Acceptance Charm

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Acceptance Charm

She’ll take the river’s trace
over curl      and leaf

and the street’s
dead end,

riveting eyes
even as they blink.

The narcotic’s       benediction.

Renewal. Sleep.

That bed      remains unmade,
stripped of purpose: no

caress     a thigh would
recognize

dark fingers      writing in air

dead-end

“Acceptance Charm” last appeared here in December 2016.

Snails

Snails

How convenient to carry a home on one’s back, I
think, disregarding heft and plumbing and the shape
of rooms too hollow to feel. Yesterday a box of African
chapbooks migrated to my doorstep, and I plucked
yellowing leaves from the tomato plant by the poetry
shack. Marine snails constitute the majority of snail
species, but we count first what we can see. Everything
turns–the days buzz by like male blackchins swooping
through their pendulum air-dance, and I tally my
diminishing hours from the safety of these walls.
Heliciculture is another word for snail farming, but
reminds me of stars spiraling wildly above my roof
each night, spewing poetic fire throughout the cosmos.
The neighbor mows her lawn and I observe the wind
stepping from treetop to treetop, another sign of the
earth’s continued rotation. Their slime permeates human
cosmetics to minimize premature skin aging, and was
once used medicinally to soothe coughs (I write this
as mucus slides down my throat, a response of the
lung’s filtration system to histamines). There is much
to consider about the intricacies of harvesting slime.
Most snail species consume plants, but a few are
predatory carnivores, which leads to questions
about their prey. Cooked in butter with garlic, served
with a dry white? I spear one, contemplate texture
and move on to the next, leaving behind no visible trail.

* * *

My poem “Snails” was published on Vox Populi  in October 2017. Many thanks to founder and editor Michael Simms for giving this poem a home.

River Carry Me

 

River Carry Me

I approach the window with closed eyes.

In this case, the between dissolves.

Without form and weight, still you linger.

A ticketless morning unfolds.

The water flows in braids, through stone and air.

Before my limits enact pity, before falling fruit.

Images condensed throughout the night.

An inheritance of trees curving towards the horizon.

One exactly as another’s, only different.

* * *

“River Carry Me” first appeared in Underfoot in October 2017.

Danez Smith Reading “Say It with Your Whole Black Mouth”

This poem makes me despair that other human beings have to write poems such as this.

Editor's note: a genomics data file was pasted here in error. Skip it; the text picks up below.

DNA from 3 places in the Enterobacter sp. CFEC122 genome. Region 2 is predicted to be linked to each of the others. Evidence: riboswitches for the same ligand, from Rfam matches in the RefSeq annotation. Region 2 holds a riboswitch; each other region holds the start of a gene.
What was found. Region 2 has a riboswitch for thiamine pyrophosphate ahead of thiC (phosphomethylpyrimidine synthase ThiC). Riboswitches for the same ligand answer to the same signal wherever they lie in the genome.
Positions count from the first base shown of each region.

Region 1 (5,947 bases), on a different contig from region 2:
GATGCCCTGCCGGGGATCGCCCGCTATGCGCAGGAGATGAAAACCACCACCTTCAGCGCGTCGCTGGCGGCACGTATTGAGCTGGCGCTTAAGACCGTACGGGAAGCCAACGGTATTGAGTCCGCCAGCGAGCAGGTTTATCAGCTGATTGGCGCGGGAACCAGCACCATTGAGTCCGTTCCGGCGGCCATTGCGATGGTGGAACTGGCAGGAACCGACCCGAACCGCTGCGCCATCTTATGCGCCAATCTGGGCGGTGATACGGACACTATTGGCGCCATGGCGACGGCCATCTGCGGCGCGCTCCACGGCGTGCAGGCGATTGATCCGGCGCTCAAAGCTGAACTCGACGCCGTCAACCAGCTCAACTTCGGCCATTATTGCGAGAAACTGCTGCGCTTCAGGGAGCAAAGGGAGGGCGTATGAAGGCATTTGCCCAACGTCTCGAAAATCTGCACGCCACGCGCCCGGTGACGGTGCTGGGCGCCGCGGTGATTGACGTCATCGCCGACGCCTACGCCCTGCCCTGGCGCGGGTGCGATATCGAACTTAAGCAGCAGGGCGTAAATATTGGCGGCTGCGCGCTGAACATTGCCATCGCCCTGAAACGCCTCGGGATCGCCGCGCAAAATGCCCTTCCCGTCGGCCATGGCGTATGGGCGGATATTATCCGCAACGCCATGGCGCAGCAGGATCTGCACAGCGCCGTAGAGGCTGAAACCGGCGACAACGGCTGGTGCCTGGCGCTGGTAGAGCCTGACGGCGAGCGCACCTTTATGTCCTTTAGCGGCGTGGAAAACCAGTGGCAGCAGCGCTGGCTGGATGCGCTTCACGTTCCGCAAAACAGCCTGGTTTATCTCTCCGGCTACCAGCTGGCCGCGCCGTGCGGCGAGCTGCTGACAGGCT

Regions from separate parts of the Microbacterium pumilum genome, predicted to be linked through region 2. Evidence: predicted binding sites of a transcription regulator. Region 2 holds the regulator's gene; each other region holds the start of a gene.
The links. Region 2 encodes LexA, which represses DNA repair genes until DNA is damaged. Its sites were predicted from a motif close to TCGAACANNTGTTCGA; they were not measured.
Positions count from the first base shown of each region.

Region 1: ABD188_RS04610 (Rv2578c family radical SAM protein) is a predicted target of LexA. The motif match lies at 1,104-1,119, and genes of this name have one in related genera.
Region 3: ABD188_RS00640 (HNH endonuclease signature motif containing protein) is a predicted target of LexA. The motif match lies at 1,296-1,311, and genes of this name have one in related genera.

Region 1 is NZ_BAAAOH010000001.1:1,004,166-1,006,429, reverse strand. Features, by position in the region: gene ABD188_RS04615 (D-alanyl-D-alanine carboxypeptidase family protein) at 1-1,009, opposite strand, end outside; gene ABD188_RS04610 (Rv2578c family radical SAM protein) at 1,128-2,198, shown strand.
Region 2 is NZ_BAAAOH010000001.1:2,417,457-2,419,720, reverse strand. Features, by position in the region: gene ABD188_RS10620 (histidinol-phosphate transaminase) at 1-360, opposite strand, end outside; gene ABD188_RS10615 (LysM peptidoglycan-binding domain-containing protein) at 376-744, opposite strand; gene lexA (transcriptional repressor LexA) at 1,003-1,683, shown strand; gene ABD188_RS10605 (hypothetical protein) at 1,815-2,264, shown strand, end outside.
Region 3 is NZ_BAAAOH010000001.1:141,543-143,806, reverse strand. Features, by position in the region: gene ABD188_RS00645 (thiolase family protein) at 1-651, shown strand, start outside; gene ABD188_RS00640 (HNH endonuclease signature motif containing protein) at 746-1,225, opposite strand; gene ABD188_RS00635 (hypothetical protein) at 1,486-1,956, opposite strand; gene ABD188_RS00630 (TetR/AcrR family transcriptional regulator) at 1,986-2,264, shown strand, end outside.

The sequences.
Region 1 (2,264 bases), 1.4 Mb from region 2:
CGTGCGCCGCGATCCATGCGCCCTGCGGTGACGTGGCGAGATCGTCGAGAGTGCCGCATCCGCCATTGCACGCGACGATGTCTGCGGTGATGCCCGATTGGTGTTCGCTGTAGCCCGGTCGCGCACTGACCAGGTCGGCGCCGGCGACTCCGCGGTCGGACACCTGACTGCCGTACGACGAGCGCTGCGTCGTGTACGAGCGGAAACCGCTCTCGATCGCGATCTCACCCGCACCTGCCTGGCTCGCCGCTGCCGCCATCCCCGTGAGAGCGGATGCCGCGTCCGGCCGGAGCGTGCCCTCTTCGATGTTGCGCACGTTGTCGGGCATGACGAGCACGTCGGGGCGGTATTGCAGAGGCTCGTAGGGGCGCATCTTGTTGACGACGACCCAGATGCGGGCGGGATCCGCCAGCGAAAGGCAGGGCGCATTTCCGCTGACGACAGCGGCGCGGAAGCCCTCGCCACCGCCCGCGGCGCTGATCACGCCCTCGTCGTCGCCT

This poem makes me despair that I’ll never write anything so true.

Read the poem. Listen to the recording. Celebrate Danez Smith and his words.

https://www.poets.org/poetsorg/poem/say-it-your-whole-black-mouth-0

 

Recording of “Yellow, Lost”

Yellow, Lost

The forgotten poem, existing in title only: Yellow.

Which is a bruise at three weeks, or memory’s shade in autumn.

In what black folder does it hide? In which blinding light?

I take comfort in primaries, lose sleep at the edges.

Where fraying begins and annotation dwindles to scrawled lines.

Above the bones and flesh of the Egyptian gods. Above my books.

Within these lost minutes. Those moons, bereaved. The hours.

Desire germinates even after our rainless decades. Yellow, again.

The color of sulfur (the devil’s realm) or the traitor’s door.

Of cowardice and warning. Of aging and decay.

How to recover what’s sifted away, the residue of our loves?

Each day more bits break off, never to be reattached.

But you, I blend with the sky, perfecting trees, the grass.

* * *

“Yellow, Lost” was published in wildness, Issue no. 10, in October 2017. wildness is an imprint of Platypus Press, which published my work Interval’s Night, a mini-digital chapbook, in December 2016 in their 2412 series. If you’re not familiar with wildness, check it out. In fall 2016 Poets & Writers named it in their article Nine New Lit Mags You Need to Read.

Recording of “Helsinki”

Helsinki

My poem “Helsinki” can be found at Panoply. It was inspired in part by a Facebook thread on which editors commented on what caused them to instantly reject poems. One said beginning a poem at a window was cause for rejection. Hence the first line.

NPR Interview with Jane Hirshfield

In this interview, Jane Hirshfield reads her poem  “My Eyes” from The Beauty, and discusses the “window moment” in poetry. I can’t remember when I first fell in love with her poetry (2000? 2001?), but she remains one of those writers essential to my life.